Last summer, a story about why Florida’s property insurance market was in shambles grabbed my attention.
The story – “Why Insurance Companies Are Fleeing Florida” – was published by the Heatmap, an independent climate news website and was written by a reporter I’ve known for years, Matthew Zeitlin. What really got me to pay attention was that hurricanes were not really the problem. Not exactly what I expected in a story on a climate news site.
I sent Zeitlin a message, saying that it was a great piece and he wrote back something like “yeah, and I didn’t even get into the Florida roof scam.” Now I was hooked. Florida... roof... scam?
I had to know more and the more I dug into the Florida roof scam, the more I was convinced this had to be an episode of The Closer.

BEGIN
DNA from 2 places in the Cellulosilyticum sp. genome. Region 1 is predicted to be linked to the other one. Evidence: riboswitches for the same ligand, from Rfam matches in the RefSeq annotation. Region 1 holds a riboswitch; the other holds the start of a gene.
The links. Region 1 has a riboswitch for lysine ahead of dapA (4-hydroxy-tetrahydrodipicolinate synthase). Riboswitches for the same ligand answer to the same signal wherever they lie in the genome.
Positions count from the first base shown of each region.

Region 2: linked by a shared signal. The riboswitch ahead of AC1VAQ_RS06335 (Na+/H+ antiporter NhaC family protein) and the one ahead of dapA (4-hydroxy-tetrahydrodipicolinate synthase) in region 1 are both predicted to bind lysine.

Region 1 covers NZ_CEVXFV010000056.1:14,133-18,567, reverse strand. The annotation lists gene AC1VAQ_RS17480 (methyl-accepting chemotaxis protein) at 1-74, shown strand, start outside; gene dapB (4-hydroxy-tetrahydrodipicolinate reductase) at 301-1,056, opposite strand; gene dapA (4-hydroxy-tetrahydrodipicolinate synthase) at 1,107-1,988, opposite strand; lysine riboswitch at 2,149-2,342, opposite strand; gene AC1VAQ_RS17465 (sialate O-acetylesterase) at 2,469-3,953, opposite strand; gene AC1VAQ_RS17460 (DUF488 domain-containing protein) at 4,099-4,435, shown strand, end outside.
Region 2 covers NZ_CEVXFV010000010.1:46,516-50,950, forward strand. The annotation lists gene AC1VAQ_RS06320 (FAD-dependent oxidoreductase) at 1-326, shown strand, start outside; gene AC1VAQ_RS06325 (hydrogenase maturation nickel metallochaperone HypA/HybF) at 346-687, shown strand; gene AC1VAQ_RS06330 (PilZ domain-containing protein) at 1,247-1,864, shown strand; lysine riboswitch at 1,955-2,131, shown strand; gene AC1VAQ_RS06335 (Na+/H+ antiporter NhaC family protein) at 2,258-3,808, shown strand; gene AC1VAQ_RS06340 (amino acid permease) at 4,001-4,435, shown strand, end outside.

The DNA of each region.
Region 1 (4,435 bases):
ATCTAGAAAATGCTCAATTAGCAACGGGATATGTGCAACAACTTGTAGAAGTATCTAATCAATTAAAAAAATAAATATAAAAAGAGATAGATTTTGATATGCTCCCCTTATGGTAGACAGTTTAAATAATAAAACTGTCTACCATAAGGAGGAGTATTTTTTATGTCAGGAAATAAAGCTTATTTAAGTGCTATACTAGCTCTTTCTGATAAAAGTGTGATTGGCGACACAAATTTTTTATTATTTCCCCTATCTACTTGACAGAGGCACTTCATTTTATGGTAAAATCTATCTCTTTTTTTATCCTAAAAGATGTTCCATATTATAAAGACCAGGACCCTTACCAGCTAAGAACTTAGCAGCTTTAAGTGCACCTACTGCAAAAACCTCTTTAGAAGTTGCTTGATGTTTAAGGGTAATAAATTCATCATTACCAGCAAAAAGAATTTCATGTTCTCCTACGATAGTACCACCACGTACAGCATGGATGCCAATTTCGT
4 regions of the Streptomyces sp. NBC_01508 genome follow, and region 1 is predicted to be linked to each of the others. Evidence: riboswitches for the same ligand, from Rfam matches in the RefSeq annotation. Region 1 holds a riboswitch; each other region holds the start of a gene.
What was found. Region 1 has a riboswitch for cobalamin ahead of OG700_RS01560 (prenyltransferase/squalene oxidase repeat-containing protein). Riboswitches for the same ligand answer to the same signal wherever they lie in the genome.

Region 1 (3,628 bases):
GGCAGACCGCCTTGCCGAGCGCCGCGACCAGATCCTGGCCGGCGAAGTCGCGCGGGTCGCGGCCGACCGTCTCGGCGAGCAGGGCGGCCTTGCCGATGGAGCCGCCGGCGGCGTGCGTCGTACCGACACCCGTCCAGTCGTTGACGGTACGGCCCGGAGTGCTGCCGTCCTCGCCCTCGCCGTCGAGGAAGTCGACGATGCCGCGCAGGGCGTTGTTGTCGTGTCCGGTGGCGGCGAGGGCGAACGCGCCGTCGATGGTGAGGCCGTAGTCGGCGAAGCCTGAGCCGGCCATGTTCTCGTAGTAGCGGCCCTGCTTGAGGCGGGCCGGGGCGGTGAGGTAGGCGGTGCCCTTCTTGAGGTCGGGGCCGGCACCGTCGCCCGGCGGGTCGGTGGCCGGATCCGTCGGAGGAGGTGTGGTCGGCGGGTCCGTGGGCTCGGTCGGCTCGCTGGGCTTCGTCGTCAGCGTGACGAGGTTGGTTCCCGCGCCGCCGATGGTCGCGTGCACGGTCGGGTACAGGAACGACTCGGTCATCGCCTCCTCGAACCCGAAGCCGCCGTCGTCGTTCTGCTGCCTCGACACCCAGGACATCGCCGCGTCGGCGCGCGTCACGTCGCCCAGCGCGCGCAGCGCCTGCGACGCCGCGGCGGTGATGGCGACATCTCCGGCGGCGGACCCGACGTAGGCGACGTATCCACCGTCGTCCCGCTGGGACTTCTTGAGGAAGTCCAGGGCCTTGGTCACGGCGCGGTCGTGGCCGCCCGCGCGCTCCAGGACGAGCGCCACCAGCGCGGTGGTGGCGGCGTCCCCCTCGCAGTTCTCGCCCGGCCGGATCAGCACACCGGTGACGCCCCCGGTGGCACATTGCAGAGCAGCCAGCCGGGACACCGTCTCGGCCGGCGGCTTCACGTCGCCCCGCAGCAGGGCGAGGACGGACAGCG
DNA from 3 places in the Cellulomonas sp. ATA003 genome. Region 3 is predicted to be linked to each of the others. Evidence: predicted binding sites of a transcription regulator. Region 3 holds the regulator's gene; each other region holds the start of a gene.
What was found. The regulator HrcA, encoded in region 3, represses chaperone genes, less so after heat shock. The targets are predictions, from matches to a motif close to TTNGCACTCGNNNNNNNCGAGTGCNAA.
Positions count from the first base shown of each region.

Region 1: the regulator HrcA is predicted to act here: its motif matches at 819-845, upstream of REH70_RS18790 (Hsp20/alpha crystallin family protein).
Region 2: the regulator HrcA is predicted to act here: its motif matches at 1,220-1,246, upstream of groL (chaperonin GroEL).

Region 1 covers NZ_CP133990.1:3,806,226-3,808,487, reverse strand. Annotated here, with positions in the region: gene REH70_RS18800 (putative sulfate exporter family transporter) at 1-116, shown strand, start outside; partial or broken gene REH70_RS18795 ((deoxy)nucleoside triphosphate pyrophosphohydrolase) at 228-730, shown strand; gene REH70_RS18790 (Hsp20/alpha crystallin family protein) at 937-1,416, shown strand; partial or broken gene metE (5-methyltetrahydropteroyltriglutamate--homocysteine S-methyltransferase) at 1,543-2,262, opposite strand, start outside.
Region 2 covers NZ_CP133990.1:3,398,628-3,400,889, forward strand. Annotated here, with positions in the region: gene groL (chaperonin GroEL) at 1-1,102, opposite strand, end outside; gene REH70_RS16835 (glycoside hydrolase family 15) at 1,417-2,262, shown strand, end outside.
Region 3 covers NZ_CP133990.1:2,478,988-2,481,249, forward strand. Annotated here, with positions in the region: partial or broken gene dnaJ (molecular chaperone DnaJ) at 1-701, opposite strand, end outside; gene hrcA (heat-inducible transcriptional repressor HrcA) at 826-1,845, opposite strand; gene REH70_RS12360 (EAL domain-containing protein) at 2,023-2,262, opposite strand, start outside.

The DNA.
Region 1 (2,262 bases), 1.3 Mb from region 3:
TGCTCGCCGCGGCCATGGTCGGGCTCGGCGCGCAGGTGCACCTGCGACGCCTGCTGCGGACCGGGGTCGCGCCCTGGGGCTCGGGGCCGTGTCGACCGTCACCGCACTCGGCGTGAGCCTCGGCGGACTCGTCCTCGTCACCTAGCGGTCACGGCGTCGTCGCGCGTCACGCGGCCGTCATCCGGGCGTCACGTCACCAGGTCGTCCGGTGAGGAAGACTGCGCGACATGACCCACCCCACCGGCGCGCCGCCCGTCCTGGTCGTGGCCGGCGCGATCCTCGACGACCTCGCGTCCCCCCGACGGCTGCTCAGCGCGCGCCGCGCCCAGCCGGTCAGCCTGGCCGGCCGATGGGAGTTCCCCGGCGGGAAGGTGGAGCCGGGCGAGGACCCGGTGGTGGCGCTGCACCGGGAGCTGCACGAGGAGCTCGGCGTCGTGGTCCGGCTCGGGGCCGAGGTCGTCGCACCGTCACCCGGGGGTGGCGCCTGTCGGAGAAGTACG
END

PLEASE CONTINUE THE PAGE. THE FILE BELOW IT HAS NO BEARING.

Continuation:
And that’s what we have for you this week – a look at the meltdown in the Florida property insurance market. It’s a wild story, with shady contractors running amok in subdivisions, unscrupulous trial attorneys, and a state-owned insurer swooping in to clean up the mess by taking on more and more risk.
In the end, through a quirk in how the state-owned insurer operates, every Floridian who has an insurance policy – with a private company, for a house or an auto policy, it doesn’t matter – could end up on the hook if a massive storm hits.
It’s a fascinating, twisting episode.